An interesting space mystery circulating since 2017 has been the story of an outer space object named Oumuamua. This object is shaped like a cigar, is dark in color, and has an unusual orbit. Astronomers in Hawaii first discovered it and gave it the name “Oumuamua,” which means “scout” or “messenger” in Hawaiian. Part of the mystery of Oumuamua is deciding what it is – perhaps an asteroid or a comet. Oumuamua is smaller than most comets at 300 to 3000 feet (100 to 1,000 meters) long. It has no visible tail, as most comets do. A surprising thing about Oumuamua is that as it orbited the Sun, it sped up and accelerated away from it.
The media jumped on the scientific announcement of Oumuamua. Tabloids predicted it was an alien spaceship that picked up hydrogen from the Sun, and that’s why it accelerated. We have repeatedly pointed out that nothing in the Bible tells us whether or not there is life in outer space.
Like most tabloid stories, there is no reported scientific explanation of what Oumuamua is and why it behaves as it does, apparently tumbling through space. Comets have a great many volatile materials frozen inside them. When the Sun heats them, those materials vaporize, creating a small force, but usually not enough to alter the comet’s path.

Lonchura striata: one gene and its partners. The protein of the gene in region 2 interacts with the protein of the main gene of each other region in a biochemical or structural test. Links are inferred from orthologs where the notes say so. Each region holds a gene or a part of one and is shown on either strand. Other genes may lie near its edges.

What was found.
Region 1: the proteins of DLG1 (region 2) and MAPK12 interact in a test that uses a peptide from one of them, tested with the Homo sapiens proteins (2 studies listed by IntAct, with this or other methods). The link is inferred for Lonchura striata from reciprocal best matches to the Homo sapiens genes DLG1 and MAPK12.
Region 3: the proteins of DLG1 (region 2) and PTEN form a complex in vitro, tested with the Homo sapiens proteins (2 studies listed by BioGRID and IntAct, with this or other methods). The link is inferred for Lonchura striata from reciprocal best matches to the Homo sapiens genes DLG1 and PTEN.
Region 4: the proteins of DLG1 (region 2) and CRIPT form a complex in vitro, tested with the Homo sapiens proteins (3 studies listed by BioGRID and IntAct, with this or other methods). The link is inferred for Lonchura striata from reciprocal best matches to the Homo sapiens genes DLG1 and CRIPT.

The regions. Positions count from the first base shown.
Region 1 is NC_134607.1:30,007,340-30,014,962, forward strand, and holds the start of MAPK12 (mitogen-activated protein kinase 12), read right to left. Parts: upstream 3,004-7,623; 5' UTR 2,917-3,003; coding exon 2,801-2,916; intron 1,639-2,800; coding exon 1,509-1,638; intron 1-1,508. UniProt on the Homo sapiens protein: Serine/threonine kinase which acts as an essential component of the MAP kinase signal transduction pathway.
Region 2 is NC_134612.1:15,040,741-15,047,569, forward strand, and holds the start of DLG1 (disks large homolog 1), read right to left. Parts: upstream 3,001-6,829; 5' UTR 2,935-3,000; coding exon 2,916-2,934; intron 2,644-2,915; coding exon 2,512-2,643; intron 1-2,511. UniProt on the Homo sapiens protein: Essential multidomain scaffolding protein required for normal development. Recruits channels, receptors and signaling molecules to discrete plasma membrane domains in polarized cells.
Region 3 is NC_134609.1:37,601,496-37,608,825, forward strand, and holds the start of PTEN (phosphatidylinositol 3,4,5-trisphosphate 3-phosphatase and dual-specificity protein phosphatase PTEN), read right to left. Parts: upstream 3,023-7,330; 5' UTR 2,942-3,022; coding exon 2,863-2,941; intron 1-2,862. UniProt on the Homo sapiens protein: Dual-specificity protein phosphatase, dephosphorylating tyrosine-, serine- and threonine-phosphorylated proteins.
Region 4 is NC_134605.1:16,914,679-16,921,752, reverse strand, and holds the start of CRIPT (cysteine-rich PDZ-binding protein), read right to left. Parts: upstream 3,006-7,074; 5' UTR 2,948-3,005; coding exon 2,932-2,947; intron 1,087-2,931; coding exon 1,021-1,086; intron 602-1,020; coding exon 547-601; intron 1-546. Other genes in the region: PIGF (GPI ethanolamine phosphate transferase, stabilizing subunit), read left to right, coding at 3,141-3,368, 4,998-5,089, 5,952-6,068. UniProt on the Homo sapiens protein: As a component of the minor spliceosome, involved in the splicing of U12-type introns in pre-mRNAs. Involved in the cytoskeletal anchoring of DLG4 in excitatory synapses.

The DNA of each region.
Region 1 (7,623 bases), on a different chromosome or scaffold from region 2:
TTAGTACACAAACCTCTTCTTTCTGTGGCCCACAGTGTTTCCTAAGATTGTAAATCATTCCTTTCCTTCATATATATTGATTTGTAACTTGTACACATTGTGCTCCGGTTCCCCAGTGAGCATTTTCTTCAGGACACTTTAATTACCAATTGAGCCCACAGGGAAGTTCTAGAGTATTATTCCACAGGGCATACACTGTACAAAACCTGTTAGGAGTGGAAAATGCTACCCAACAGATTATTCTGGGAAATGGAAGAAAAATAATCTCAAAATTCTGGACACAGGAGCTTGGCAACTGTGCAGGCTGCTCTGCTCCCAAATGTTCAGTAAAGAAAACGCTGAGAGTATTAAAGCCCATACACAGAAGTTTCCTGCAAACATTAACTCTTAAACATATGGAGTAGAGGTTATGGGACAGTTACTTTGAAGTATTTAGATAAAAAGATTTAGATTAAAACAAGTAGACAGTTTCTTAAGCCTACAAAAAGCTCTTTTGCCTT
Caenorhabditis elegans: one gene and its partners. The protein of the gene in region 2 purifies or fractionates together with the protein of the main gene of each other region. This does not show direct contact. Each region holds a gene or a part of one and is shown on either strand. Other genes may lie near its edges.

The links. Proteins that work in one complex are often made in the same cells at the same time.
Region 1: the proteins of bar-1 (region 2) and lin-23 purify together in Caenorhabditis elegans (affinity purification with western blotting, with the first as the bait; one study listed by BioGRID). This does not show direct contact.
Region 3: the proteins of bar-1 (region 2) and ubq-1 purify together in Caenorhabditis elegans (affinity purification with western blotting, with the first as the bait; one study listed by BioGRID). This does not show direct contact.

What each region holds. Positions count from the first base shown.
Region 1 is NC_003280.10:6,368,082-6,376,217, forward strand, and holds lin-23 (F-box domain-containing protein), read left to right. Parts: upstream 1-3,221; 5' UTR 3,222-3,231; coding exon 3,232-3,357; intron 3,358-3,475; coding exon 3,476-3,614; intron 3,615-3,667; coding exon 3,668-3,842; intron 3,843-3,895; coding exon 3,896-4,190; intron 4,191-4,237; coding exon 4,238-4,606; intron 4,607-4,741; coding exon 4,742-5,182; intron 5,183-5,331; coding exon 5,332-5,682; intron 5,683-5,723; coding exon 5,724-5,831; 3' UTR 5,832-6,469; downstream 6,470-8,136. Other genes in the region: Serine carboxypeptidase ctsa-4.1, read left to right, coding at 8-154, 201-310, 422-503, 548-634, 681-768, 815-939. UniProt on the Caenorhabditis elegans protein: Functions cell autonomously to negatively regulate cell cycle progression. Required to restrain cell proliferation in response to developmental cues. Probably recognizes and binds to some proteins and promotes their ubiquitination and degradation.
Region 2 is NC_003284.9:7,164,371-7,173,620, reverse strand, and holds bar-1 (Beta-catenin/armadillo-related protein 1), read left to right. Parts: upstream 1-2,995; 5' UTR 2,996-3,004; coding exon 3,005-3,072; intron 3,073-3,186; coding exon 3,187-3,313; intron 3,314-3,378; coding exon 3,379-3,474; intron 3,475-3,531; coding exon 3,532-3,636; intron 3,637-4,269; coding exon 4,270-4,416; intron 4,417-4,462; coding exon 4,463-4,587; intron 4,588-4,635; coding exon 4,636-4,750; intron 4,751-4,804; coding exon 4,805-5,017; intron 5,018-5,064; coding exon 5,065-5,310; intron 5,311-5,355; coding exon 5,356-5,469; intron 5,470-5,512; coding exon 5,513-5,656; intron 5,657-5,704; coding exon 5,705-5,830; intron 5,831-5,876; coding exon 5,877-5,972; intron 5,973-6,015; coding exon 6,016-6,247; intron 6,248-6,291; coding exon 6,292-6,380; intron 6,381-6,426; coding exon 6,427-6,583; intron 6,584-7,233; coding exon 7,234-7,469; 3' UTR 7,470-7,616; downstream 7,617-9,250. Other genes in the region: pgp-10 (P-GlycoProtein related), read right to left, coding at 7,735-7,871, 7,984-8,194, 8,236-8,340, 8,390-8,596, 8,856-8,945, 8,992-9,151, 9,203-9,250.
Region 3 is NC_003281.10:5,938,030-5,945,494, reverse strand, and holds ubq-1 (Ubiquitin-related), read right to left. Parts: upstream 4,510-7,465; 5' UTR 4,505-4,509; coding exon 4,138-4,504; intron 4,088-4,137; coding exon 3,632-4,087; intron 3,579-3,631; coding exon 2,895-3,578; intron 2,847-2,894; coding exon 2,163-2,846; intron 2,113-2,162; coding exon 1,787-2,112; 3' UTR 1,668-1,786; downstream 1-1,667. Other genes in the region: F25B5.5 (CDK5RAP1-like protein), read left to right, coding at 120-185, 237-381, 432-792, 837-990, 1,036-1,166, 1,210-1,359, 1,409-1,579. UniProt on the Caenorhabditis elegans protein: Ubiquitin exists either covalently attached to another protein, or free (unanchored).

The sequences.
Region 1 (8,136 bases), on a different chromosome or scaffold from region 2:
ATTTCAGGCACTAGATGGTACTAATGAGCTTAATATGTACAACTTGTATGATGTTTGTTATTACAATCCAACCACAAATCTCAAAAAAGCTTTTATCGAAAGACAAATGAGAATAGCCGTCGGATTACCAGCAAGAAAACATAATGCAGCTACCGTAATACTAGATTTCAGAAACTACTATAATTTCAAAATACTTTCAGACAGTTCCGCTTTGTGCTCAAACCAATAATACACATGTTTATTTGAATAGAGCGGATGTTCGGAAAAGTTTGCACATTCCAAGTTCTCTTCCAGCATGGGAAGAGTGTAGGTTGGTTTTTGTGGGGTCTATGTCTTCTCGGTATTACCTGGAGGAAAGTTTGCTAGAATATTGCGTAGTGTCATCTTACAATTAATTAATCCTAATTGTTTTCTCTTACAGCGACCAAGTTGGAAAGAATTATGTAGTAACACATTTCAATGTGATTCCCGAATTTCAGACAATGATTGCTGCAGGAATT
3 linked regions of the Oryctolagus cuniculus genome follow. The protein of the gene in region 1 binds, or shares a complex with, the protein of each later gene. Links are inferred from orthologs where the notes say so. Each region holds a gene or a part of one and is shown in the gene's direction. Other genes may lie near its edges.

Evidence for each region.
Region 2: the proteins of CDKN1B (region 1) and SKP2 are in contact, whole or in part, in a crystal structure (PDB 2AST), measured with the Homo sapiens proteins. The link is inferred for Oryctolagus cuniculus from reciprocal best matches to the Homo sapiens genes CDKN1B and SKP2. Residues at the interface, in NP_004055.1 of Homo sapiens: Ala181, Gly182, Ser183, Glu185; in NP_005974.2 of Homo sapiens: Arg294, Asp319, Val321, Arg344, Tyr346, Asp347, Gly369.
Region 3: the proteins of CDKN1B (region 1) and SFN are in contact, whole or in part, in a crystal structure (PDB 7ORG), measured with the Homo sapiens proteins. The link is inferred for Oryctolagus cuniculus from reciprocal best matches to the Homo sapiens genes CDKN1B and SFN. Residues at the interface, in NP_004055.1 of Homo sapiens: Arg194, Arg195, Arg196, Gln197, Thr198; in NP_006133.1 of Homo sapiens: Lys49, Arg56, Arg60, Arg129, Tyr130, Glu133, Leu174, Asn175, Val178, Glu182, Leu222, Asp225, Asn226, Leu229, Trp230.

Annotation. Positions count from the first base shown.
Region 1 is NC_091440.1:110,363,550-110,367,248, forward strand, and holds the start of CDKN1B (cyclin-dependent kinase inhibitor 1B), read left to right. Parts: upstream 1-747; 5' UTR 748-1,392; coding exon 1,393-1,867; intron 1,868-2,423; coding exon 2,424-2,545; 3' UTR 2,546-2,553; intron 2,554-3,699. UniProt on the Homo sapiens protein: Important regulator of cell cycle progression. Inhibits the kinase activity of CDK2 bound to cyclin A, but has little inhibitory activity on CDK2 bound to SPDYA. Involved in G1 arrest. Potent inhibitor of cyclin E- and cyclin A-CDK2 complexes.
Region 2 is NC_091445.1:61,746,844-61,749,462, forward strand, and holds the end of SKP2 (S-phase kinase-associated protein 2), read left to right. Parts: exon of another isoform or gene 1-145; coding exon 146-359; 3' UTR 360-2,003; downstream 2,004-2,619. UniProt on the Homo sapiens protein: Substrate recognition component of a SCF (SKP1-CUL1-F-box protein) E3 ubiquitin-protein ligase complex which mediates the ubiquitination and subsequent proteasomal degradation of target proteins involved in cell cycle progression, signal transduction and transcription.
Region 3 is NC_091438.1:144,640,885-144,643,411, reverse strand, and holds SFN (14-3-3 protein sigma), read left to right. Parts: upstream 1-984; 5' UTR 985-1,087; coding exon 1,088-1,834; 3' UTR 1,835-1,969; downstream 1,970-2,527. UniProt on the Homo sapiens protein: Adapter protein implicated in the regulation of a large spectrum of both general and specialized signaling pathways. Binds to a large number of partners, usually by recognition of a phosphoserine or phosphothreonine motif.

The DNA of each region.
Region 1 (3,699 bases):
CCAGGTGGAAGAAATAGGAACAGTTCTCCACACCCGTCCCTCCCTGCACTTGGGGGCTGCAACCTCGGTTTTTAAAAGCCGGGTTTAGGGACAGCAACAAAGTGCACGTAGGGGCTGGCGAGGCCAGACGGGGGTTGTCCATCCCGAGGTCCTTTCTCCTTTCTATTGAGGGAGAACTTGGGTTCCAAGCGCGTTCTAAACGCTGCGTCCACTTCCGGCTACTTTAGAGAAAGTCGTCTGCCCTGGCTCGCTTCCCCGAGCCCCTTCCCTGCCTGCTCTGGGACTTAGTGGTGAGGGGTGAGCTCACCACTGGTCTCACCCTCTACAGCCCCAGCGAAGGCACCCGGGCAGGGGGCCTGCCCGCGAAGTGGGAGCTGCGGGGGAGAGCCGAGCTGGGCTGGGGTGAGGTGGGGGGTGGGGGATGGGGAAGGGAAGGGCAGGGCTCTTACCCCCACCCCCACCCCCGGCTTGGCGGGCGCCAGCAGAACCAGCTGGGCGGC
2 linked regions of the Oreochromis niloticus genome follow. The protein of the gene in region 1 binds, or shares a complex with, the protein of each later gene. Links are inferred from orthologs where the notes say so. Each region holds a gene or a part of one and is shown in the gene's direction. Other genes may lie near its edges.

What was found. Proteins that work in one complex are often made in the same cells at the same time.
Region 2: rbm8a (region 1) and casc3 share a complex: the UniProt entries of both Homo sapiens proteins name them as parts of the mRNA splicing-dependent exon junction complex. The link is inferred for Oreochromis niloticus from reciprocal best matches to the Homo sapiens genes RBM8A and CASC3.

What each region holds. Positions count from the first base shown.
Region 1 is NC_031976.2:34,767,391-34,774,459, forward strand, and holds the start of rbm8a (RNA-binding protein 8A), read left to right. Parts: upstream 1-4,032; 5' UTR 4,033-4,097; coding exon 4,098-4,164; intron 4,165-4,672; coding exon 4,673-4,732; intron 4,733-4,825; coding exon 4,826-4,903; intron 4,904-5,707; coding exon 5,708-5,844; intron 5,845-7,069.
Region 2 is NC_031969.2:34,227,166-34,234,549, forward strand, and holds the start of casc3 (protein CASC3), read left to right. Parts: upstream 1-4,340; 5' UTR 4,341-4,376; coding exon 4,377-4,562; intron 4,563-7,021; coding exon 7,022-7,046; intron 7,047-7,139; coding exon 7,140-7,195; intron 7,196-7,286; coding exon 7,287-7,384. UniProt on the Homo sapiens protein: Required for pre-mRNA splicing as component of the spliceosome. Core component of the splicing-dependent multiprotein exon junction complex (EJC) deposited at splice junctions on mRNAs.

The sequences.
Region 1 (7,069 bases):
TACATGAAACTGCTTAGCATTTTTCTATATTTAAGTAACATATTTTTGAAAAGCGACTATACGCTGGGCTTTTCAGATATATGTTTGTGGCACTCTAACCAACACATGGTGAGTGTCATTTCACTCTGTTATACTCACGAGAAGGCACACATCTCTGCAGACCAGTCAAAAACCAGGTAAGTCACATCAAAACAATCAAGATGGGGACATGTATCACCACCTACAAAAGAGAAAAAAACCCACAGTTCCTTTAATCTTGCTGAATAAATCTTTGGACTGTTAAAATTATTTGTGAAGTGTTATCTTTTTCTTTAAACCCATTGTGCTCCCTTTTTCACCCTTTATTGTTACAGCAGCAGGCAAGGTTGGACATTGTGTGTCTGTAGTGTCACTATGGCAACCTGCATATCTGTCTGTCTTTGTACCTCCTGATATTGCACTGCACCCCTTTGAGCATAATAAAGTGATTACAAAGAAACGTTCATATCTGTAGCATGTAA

We can learn some lessons from the mystery of Oumuamua. One is to be very careful about what you read in the media or hear on TV news broadcasts. A more important message is that there is a lot of material left over from the creation process that is traveling through space. Space is not a pure vacuum, and capturing and analyzing some of that material could answer many questions about the science involved in the creation.
The most important message is that the universe is carefully designed, and we see signatures of that design everywhere we look. Oumuamua tells us a little more about the mysteries of space and the even bigger wonder of the intelligence that created it all. “The heavens declare the glory of God, and the skies proclaim the work of His hands” (Psalms 19:1).
— John N. Clayton © 2023
References: USA Today 3/26/23 and Wikipedia